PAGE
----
Are we ready for a technology catastrophe?

Are we ready for a technology catastrophe? | Insurance Business

Are we ready for a technology catastrophe?

When encountering the term “catastrophic risk”, most people will think about extreme weather, climate change, earthquakes, and other related concepts involving nature. However, Marsh’s Technology Industry Risk Study 2020 has highlighted a widely underestimated risk that could potentially lead to catastrophic results: the failure of technology to perform.

This risk, according to the report, can have devastating consequences in today’s global and digitally interconnected economy.

According to Tom Quigley (pictured), technology industry practice leader for Marsh in the US, when people discuss business interruption due to technology, it is often linked to intentional acts such as hacking. But sometimes, technology simply does not work as intended, and individuals and businesses fail to perform their business operations.

Another related risk that Quigley identified was the possibility of injury or property damage arising from technological failure. In applications such as autonomous vehicles, the Internet of Things and artificial intelligence, the likelihood of real-world damage is very possible.

“If we talk about autonomous vehicles and insurance, the liability moves from individual drivers to the manufacturers,” Quigley said. “Even now, there's so much technology in cars that we are already seeing technology companies being held contractually for liability and product recall for the components in their cars. So, these expanded liabilities are already there.”

Many of the 150 technology risk professionals Marsh interviewed for the study believe that insurance solutions for emerging risks are less than adequate. The majority had negative or neutral opinions on the adequacy of insurance solutions for key risks such as data security and privacy, IT resiliency, intellectual property, regulatory compliance, and multinational exposures.

Other more established risks, such as tech E&O and business interruption, received slightly higher ratings, but these were outnumbered by risks perceived as inadequately addressed by available insurance solutions.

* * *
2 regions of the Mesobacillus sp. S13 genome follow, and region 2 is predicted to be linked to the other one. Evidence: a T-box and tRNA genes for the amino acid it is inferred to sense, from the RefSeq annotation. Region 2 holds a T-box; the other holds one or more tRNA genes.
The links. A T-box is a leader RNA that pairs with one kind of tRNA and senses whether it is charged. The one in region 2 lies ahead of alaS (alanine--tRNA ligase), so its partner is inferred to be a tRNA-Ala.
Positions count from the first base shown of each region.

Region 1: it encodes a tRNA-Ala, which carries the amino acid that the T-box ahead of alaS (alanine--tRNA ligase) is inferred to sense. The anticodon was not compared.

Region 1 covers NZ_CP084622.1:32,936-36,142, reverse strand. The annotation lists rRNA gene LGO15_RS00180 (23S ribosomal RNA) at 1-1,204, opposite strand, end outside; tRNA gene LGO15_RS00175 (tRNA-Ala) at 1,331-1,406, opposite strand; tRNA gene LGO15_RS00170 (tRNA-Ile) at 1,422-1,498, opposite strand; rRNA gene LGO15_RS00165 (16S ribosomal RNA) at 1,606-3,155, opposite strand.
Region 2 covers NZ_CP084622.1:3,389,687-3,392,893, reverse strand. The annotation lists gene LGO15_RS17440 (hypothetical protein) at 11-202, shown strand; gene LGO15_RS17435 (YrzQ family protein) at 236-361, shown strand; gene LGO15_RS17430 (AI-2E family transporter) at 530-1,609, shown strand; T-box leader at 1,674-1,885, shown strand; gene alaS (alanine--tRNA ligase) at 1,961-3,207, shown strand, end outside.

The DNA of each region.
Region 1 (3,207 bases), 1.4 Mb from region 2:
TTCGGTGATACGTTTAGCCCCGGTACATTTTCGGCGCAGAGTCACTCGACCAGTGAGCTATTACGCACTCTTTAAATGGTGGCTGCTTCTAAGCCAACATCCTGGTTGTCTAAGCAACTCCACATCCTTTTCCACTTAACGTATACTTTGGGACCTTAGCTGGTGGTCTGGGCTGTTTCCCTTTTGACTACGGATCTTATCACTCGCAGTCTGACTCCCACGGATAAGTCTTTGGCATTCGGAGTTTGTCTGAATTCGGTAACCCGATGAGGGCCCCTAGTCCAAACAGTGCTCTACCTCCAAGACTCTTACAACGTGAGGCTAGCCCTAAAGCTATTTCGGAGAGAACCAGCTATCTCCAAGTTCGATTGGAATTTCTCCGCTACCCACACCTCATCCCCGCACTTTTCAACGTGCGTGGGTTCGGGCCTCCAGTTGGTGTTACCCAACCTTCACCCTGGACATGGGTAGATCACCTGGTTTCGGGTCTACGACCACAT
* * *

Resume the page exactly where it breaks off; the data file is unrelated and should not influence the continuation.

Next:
According to Quigley, a lot of Marsh’s clients have brought up this subject.

“For every technology client, it starts with deep diligence and customization of every insurance policy,” he said. “No off-the-shelf policy is going to give any tech company what they are looking for so we need to customize the terms and conditions. That's where we start. One of the biggest issues we're seeing is that more and more technology risks cross traditional first and third party lines of coverage.”

Insurance, Quigley said, is mostly sold in silos. But technology risks do not care about those silos.

“For this reason, we are seeing more and more interest in integrated risk programs which provide a significant shared layer of coverage across multiple lines of risk,” he said. “So companies are looking at this from a coverage standpoint to make sure nothing falls between the gaps of the traditional silos. This is also a way to essentially shift risk premium dollars away for more traditional coverages to the emerging risk areas within that integrated layer of coverage. And then lastly, we're also seeing more interest in both captives and parametric risk programs.”

A trend Quigley noted was that an estimated 75% of clients that showed interest in captive insurance and parametric risk programs were the more innovative firms.

“While they have not all implemented them yet, that's taking up most of the discussion of where they need to go,” he said. “It reflects two things: their desire to accept higher levels of day-to day-risk, and wanting to protect themselves against the more catastrophic risk scenarios.”

Balancing between technological risks and natural catastrophe risks
Quigley said that in order to strike a balance between more traditional risks and newer, often technological risks, organizations must conduct more scenario planning around what the new catastrophic loss scenarios are. This can help identify which events can truly disrupt a business’ revenue stream.

“When we say achieving a balance, what we're encouraging is more time spent on thinking through the scenarios of what those new catastrophes could be. Not just renewing insurance policies year over year,” he said. “Technology companies are moving very fast and they are involved in more of our day-to-day lives. Based upon that, technology companies are going to continue to see the risks of their products change and so technology companies need a very strong discipline around being agile and adaptive and aware in their risk management programs.”

While there is a huge difference in the risks a technology-oriented business and a traditional non-technology business are exposed to, Quigley said it would be helpful for both types of business if they could learn from each other. Technology companies are increasingly coming into contact with the physical world, such as through the Internet of Things and the sharing economy. Meanwhile, non-technology companies are now relying on more complex IT systems to sustain their operations.

“We talk to technology companies about the need for them to think about the risks of a traditional physical world company because technology is getting into these new risk areas. At the same time, when I'm talking to non-technology clients, we are encouraging them to start thinking like a technology company,” Quigley said.